International Investor’s new list of top earning hedge funds of the last year has put them top and center of the financial industry’s news cycle. Not that they are ever far from it. That is part of what makes their online reputation issues unique.
For hedge fund managers, maintaining inner-circle confidentiality is a priority. But their rock-star status within the financial community makes that hard to achieve. With the media focusing on the private lives of top earners, it also hard to stay out of the public eye – and off the Internet. That is why privacy ranks high on my list of the top online reputation issues facing hedge funds.
But there are several online reputation issues facing hedge funds and their founders. The most important include:
Inside leaks that impact their trades. Take Greenlight Capital’s legal move to force investment site Seeking Alpha to reveal the identity of an anonymous contributor last February. (S/he leaked information on a large purchase by the firm—23 million shares of Micron Technology). Greenlight’s experience is not unusual, but its willingness to take legal action is. Most hedge funds steer clear of this type of public statement. (The firm dropped the suit after independently identifying the blogger.)
A high level of unwanted online visibility. News about hedge fund managers’ personal lives, complete with photographs they didn’t create, populate the web and in some cases can damage their professional brand. Their personal addresses—and even satellite pictures of their homes—can be appear on a variety of websites. This information can originate from a source they considered safe (for instance, making a political donation that is subsequently published with a list of home addresses) but is then aggregated and republished.
Due to the lack of laws governing Internet content, this is legal, at least in the United States. According to Section 230 of the Communications Decency Act, the main law regulating Internet content, “No provider or user of an interactive computer service shall be treated as the publisher or speaker of any information provided by another information content provider.”
Parody Blogs and Twitter Accounts
Common online issues facing hedge funds include third parties that take up their name space (a URL, or website address, resembling a person or company’s name). This can involve blogs and twitter accounts that appear to post information in their name but are actually platforms through which anonymous users can parody (or perhaps praise) the person or company. Many hedge funds choose to ignore such sites. But when the sites take up residence near the top of search results – the first and second pages after a Google search of the company or founder’s name – they don’t just consume online real estate, they can also impact a brand.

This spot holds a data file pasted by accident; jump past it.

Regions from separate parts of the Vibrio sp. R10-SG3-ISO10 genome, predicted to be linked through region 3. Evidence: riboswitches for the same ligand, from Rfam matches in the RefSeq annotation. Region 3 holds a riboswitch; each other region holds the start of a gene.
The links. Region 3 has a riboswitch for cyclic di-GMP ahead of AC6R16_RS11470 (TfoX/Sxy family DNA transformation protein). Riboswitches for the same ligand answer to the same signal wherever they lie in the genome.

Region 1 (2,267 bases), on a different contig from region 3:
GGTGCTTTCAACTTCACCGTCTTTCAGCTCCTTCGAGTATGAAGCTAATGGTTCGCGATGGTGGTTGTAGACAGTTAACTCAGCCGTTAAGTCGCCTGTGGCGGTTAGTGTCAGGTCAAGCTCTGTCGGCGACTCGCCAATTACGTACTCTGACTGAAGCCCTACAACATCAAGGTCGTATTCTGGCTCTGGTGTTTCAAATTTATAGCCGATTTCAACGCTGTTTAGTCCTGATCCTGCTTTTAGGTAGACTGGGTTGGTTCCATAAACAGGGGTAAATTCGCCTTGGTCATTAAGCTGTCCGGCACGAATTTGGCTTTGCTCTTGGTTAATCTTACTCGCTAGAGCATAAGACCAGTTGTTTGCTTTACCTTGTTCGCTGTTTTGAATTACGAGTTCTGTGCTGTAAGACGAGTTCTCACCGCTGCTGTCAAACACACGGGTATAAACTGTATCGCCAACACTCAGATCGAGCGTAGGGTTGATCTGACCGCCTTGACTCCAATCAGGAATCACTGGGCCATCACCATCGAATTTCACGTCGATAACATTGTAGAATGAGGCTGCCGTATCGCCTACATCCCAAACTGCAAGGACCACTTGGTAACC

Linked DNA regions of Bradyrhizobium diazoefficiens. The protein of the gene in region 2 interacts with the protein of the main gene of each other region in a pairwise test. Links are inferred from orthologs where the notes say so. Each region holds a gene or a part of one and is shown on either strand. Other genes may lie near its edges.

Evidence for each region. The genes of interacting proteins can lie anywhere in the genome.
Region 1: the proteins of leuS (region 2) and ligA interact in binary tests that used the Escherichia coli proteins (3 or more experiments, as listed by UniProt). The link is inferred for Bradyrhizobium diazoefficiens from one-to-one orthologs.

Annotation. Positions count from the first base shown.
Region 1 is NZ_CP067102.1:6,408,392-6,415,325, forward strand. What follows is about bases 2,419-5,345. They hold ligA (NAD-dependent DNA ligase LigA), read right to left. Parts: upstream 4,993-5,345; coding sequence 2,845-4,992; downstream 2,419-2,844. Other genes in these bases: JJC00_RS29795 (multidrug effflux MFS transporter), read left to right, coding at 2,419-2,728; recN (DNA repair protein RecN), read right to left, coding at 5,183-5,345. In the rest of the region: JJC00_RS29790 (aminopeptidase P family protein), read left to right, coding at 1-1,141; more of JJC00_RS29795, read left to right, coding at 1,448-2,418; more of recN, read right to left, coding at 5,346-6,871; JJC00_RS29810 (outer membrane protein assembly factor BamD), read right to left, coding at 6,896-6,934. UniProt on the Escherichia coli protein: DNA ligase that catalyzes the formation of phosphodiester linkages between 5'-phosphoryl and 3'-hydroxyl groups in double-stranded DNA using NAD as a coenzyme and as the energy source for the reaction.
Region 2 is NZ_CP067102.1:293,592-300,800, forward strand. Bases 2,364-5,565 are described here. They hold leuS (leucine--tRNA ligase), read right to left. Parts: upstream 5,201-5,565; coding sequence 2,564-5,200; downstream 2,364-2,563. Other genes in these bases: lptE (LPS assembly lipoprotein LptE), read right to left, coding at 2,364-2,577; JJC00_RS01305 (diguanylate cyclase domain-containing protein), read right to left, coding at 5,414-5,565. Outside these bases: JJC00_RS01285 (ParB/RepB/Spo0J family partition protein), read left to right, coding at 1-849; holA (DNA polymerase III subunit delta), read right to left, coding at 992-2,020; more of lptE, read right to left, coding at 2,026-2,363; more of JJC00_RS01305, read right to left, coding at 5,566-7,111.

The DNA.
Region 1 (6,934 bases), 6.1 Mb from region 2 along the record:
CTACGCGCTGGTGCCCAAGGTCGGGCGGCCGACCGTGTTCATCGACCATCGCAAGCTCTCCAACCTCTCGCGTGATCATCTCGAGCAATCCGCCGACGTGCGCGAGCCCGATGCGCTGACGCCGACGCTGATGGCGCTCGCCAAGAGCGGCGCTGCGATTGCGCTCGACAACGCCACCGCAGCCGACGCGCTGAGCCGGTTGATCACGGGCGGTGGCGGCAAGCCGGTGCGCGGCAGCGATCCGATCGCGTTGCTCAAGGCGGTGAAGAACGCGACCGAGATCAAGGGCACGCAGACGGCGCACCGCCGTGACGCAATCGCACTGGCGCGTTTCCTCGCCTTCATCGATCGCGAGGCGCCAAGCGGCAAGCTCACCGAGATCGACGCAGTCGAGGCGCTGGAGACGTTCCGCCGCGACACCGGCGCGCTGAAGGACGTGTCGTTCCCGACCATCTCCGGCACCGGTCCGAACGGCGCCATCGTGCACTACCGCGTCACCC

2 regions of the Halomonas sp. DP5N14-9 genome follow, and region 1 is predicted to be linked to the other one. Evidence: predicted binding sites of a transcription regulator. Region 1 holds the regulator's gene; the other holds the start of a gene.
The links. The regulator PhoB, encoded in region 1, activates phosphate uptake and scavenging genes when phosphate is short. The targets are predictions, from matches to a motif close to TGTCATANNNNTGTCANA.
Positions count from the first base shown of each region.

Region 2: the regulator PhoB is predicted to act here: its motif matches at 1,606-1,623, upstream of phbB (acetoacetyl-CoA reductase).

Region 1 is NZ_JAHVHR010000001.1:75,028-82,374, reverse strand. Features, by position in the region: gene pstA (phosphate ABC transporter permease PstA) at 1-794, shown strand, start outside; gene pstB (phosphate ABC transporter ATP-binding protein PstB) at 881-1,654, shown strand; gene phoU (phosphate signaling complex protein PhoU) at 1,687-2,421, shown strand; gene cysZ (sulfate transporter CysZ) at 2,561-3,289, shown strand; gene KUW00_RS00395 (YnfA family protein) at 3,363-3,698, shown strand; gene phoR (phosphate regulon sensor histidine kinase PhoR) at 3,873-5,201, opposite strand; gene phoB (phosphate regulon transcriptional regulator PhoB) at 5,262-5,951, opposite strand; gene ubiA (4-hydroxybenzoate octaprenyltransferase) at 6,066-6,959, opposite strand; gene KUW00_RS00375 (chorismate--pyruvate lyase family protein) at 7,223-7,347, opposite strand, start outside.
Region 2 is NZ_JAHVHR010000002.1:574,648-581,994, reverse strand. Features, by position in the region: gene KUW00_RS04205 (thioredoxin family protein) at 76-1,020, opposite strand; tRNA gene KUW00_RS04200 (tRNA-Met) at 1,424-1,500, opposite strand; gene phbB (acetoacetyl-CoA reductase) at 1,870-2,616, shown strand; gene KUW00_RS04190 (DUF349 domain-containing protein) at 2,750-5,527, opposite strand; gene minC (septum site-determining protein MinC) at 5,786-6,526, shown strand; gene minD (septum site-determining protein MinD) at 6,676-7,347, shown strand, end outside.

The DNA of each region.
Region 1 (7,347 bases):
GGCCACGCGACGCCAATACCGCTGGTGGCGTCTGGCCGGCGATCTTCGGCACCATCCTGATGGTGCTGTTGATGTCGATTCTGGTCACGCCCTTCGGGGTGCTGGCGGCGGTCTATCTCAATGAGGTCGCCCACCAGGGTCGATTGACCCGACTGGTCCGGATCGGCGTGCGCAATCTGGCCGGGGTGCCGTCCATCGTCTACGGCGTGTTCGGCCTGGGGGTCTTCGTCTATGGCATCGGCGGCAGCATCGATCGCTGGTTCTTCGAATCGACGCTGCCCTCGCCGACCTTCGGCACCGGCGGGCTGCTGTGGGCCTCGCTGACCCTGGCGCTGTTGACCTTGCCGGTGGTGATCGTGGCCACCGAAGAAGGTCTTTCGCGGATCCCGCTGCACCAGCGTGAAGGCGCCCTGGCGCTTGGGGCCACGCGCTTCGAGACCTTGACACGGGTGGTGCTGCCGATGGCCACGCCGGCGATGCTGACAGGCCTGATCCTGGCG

The private nature of hedge funds limits their involvement with investor reviews and comments, factors that are much more important in the greater financial services industry. But these can now come from a new and unexpected source: Google’s Places for Business. If you own a hedge fund and suddenly see a box in the upper right corner opposite your company’s website with your business’s name, a description, map of its location and an invitation for anyone to post a review of it there, you are looking at a relatively new aspect of Google+ local. This can serve as valuable marketing for businesses that rely on and benefit from reviews and walk-ins (such as restaurants, tailors and even some investment firms). But it is probably not an asset for hedge funds.
Keep an Eye on Your Brand Name…Lower Down on Google
Online reputation management firms maintain 24/7 monitoring of their clients online to keep track of new online content that appears about individuals and brands. But there is a quick way for hedge funds and their managers to glean insight into potential new privacy or reputation management issues: watch pages four through seven of the results in a Google search of your name and your organization’s name. New and unwanted content often first shows up on those lower pages before climbing higher. Depending on its source, relevance and quality, this content can take several weeks to rise—if it rises at all. That delay can provide an opportunity to develop an effective response.
Even hedge funds that have not had any reputation management issues would be well served to consider potential problems and develop a plan that addresses them. In the era of social media, that should also include social media and BYOD (“Bring Your Own Device”) policies for employees so you both know your rights.
Excerpts from this article were published in selected Hearst Media Services Connecticut newspapers on 6.7.14.